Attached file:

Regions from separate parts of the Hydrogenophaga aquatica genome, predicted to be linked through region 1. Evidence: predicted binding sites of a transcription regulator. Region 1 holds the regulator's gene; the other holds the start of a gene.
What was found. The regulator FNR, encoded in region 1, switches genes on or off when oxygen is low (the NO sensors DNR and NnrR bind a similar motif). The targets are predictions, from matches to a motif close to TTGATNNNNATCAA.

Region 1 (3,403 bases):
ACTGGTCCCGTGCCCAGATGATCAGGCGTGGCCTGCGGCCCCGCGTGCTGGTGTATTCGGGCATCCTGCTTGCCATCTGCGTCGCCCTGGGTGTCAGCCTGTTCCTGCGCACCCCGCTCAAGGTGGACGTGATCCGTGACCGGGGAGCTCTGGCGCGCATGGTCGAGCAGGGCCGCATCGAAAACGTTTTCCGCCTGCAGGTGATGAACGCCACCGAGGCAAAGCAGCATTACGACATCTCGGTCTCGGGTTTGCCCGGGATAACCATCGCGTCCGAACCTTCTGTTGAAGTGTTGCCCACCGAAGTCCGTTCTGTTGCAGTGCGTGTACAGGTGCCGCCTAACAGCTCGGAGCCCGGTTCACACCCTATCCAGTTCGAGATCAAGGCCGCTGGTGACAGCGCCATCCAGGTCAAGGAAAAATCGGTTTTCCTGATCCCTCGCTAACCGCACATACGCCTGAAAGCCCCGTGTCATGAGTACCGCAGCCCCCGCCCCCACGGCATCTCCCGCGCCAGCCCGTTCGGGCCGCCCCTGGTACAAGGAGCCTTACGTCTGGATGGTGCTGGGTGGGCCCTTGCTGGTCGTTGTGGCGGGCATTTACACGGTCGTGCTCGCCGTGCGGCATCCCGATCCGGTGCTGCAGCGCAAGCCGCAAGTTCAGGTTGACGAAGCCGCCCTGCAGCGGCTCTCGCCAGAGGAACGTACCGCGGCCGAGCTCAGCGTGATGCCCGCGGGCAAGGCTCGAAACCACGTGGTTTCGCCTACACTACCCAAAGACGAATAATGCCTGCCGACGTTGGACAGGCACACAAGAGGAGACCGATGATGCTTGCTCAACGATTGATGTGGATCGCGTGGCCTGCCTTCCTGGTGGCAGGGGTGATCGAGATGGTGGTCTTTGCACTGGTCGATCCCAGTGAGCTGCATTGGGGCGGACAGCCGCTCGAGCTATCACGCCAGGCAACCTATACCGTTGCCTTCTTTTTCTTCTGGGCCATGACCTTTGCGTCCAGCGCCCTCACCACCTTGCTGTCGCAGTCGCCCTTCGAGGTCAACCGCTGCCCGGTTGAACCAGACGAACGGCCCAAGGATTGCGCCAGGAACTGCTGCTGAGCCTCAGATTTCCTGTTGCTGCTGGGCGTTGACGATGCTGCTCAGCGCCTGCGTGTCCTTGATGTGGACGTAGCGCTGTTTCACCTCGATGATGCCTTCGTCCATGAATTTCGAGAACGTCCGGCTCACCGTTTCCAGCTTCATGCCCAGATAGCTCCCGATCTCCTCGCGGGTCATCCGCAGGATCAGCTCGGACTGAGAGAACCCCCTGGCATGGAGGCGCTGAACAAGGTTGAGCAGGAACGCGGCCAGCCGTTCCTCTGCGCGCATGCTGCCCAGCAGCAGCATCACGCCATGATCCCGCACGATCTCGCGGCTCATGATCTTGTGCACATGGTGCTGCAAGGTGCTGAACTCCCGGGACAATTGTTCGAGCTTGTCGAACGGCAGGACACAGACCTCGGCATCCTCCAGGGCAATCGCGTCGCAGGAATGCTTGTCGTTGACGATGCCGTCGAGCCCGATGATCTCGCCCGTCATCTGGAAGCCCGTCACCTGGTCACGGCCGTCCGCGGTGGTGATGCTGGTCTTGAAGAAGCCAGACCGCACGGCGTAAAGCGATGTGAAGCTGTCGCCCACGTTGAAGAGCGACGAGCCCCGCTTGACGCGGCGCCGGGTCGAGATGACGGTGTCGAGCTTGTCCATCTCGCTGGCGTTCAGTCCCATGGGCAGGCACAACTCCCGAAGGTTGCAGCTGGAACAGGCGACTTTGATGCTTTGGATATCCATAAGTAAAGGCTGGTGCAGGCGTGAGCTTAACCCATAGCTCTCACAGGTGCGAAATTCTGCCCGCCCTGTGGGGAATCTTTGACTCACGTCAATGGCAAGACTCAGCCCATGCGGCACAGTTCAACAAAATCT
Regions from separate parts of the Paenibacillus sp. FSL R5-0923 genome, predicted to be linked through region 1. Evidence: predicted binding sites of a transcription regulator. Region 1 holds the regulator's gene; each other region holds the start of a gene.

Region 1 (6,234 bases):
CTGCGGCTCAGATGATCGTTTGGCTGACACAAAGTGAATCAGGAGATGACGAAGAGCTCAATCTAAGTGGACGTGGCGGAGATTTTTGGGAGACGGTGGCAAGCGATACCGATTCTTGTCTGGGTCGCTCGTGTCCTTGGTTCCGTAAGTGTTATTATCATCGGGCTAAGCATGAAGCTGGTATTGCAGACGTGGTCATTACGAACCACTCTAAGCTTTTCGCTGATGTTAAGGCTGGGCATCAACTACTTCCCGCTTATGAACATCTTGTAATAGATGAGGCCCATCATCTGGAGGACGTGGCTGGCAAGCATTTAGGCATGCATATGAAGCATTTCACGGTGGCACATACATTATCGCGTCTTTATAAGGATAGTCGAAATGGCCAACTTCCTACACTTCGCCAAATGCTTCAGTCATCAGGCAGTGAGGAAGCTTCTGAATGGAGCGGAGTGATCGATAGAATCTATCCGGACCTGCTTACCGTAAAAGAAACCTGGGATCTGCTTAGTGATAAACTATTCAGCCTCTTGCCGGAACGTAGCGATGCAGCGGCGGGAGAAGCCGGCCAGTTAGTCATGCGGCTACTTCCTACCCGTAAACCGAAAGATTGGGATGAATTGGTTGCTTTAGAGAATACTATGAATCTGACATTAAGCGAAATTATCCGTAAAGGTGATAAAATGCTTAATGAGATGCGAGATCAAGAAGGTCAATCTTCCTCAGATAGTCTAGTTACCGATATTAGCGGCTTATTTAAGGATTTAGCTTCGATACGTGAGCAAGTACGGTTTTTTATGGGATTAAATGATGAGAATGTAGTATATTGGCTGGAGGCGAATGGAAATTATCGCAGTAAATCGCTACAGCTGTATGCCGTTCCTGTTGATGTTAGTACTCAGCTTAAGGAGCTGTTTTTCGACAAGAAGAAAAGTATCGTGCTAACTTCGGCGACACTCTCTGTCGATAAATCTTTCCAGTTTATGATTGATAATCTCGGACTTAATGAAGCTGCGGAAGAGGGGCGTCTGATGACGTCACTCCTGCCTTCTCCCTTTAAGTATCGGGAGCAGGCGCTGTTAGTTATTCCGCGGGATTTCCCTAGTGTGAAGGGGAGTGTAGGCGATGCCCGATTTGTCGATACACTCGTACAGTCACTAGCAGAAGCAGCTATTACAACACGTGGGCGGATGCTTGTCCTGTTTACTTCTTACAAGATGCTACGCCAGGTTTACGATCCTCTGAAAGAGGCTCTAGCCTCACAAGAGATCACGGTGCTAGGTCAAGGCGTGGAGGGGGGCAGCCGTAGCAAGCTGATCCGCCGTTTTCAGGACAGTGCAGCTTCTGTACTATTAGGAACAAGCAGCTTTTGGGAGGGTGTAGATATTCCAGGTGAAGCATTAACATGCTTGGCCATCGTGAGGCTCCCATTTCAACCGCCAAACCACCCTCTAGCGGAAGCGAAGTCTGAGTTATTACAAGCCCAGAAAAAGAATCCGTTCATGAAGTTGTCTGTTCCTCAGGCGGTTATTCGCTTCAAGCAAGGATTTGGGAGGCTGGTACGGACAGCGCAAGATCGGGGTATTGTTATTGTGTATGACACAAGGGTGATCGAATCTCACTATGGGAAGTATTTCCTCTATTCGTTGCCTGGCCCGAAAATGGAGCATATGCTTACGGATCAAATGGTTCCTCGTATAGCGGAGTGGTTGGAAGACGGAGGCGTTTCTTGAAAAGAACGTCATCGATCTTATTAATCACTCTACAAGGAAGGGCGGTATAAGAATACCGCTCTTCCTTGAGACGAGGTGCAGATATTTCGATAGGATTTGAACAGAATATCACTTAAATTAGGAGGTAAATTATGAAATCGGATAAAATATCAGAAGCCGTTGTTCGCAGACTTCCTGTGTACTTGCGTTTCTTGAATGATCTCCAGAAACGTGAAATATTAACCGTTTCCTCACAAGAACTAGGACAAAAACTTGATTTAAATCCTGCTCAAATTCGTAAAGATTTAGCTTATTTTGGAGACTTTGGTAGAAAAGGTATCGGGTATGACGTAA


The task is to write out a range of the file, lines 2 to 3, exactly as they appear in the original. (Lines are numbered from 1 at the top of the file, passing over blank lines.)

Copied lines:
What was found. The regulator FNR, encoded in region 1, switches genes on or off when oxygen is low (the NO sensors DNR and NnrR bind a similar motif). The targets are predictions, from matches to a motif close to TTGATNNNNATCAA.

Region 1 (3,403 bases):